Everyone’s talking downturn
Smoking a Rs 1,500 stick of Habanos and swigging an aged single malt, this capitalist friend of mine talked incessantly about the economic downturn and leveled his accusation at our kind — the scribes — for fuelling people’s insecurity.
“Every morning people open the newspapers and read about employment freeze, people being sacked and the slowdown, and this creates a fear psychosis,” he said.
I couldn’t help but agree, but that didn’t deter me from defending our kind. “Our job is to provide correct information. If there is a freeze on employment and people are being layed off, how can the media ignore it?” I argued. “The situation in India isn’t that bad,” he said. “A lot of corporates are using the present scenario to cut the excess fat that they have accumulated over the years or using the whole ‘downturn’ brouhaha to cut cost and maximise profits.” This is one point on which I couldn’t help but agree with him.
When the Indian economy was booming, a lot of entrepreneurs launched ventures that they were incompetent in. Now that there’s a credit squeeze, these entrepreneurs are dumping the projects and the victims are hundreds of those professionals who worked for them. In the Dot Com era I saw dozens of entrepreneurs disappearing when the bubble burst, leaving thousands of employees high and dry. Just when India was Shining, the capitalists broadened their horizons by foraying into businesses they didn’t know much about. Now the ‘downturn’ has come as a God-sent gift to them to wash their hands off the blunder.
The downturn hasn’t really affected the elite class. They’re still buying their fancy cars. You have read how there’s more demand for the Rolls-Royce Phantom than there is supply. Even the most expensive business jet, The Bombardier, has never had it so good in India before. If there’s anything that’s stopping the richie-rich of Delhi from flaunting their money, it’s the scare of the Taxman or a robbery.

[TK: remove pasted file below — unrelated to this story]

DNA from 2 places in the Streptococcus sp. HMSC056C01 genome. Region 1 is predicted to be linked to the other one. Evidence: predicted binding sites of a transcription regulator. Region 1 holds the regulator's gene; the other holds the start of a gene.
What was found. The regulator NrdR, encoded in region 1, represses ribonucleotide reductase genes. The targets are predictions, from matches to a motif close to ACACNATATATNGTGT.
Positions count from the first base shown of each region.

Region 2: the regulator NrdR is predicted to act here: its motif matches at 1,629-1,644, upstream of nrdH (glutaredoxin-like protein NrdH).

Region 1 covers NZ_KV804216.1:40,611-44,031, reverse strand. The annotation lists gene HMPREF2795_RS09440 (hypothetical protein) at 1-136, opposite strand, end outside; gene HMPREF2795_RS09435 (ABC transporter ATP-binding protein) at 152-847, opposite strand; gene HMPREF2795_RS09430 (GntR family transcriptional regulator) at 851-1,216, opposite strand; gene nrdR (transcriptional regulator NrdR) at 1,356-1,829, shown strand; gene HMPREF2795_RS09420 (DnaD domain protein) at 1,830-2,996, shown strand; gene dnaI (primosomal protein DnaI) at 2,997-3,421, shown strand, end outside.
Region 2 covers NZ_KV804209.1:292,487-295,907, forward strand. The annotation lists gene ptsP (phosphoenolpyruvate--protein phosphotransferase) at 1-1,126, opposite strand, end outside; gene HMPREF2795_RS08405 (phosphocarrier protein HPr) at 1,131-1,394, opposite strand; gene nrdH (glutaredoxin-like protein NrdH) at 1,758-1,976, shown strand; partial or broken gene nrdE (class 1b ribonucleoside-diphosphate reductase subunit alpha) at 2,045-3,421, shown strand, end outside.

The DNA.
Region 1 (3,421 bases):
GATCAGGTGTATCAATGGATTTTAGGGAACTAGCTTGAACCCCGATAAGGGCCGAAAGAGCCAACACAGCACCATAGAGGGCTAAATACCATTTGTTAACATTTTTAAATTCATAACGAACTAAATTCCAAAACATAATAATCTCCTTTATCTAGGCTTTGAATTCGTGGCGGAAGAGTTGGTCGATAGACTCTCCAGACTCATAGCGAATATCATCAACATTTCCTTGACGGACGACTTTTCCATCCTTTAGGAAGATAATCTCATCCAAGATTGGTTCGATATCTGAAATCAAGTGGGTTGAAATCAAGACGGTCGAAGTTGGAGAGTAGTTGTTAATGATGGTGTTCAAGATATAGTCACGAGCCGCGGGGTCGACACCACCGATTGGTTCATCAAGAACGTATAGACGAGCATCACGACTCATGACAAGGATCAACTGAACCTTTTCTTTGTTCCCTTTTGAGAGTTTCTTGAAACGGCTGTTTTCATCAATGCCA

The brunt, as usual, is faced by the working class. This makes me think, shouldn’t there be a system to check whether a business is really so badly hit by a downturn that it needs closure? Is sacking a dozen employees more effective than limiting the expense accounts of the top brass? Flying economy class than business class would definitely save enough moolah for the company to spare the jobs of those dozen employees.
Ethical corporate governance is something that has been grossly ignored by our Capitalist class. I risk sounding like a communist but then isn’t it the truth? We have had expensive seminars on ethical corporate governance, but all of it is nothing but hollow talk. I tell my Capitalist friend, the MD of a company, that it would be great if the expense he incurred on smoking that long Habanos and the Rs 2,000-a-peg single malt is charged to his personal account than the company account. Well, my point was driven home and instead of paying through his corporate card, he paid in cash. Now, it’s an entirely different saga of the parallel ‘black-money’ economy that runs in this country.